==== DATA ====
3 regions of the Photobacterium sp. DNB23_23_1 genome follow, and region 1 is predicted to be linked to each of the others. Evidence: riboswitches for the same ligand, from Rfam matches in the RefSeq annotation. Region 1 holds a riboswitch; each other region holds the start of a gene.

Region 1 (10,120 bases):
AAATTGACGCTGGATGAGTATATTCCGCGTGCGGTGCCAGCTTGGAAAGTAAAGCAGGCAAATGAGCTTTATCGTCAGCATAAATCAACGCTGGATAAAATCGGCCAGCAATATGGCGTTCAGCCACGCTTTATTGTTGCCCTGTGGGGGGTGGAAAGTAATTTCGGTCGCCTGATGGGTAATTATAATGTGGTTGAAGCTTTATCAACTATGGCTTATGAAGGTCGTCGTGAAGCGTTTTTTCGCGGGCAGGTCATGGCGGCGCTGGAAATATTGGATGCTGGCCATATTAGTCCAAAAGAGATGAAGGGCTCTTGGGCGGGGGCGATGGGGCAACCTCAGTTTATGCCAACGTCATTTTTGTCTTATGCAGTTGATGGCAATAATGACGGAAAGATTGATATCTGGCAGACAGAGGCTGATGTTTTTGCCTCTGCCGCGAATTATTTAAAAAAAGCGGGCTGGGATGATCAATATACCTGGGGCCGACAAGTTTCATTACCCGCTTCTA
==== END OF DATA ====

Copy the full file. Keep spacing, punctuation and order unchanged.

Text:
3 regions of the Photobacterium sp. DNB23_23_1 genome follow, and region 1 is predicted to be linked to each of the others. Evidence: riboswitches for the same ligand, from Rfam matches in the RefSeq annotation. Region 1 holds a riboswitch; each other region holds the start of a gene.

Region 1 (10,120 bases):
AAATTGACGCTGGATGAGTATATTCCGCGTGCGGTGCCAGCTTGGAAAGTAAAGCAGGCAAATGAGCTTTATCGTCAGCATAAATCAACGCTGGATAAAATCGGCCAGCAATATGGCGTTCAGCCACGCTTTATTGTTGCCCTGTGGGGGGTGGAAAGTAATTTCGGTCGCCTGATGGGTAATTATAATGTGGTTGAAGCTTTATCAACTATGGCTTATGAAGGTCGTCGTGAAGCGTTTTTTCGCGGGCAGGTCATGGCGGCGCTGGAAATATTGGATGCTGGCCATATTAGTCCAAAAGAGATGAAGGGCTCTTGGGCGGGGGCGATGGGGCAACCTCAGTTTATGCCAACGTCATTTTTGTCTTATGCAGTTGATGGCAATAATGACGGAAAGATTGATATCTGGCAGACAGAGGCTGATGTTTTTGCCTCTGCCGCGAATTATTTAAAAAAAGCGGGCTGGGATGATCAATATACCTGGGGCCGACAAGTTTCATTACCCGCTTCTA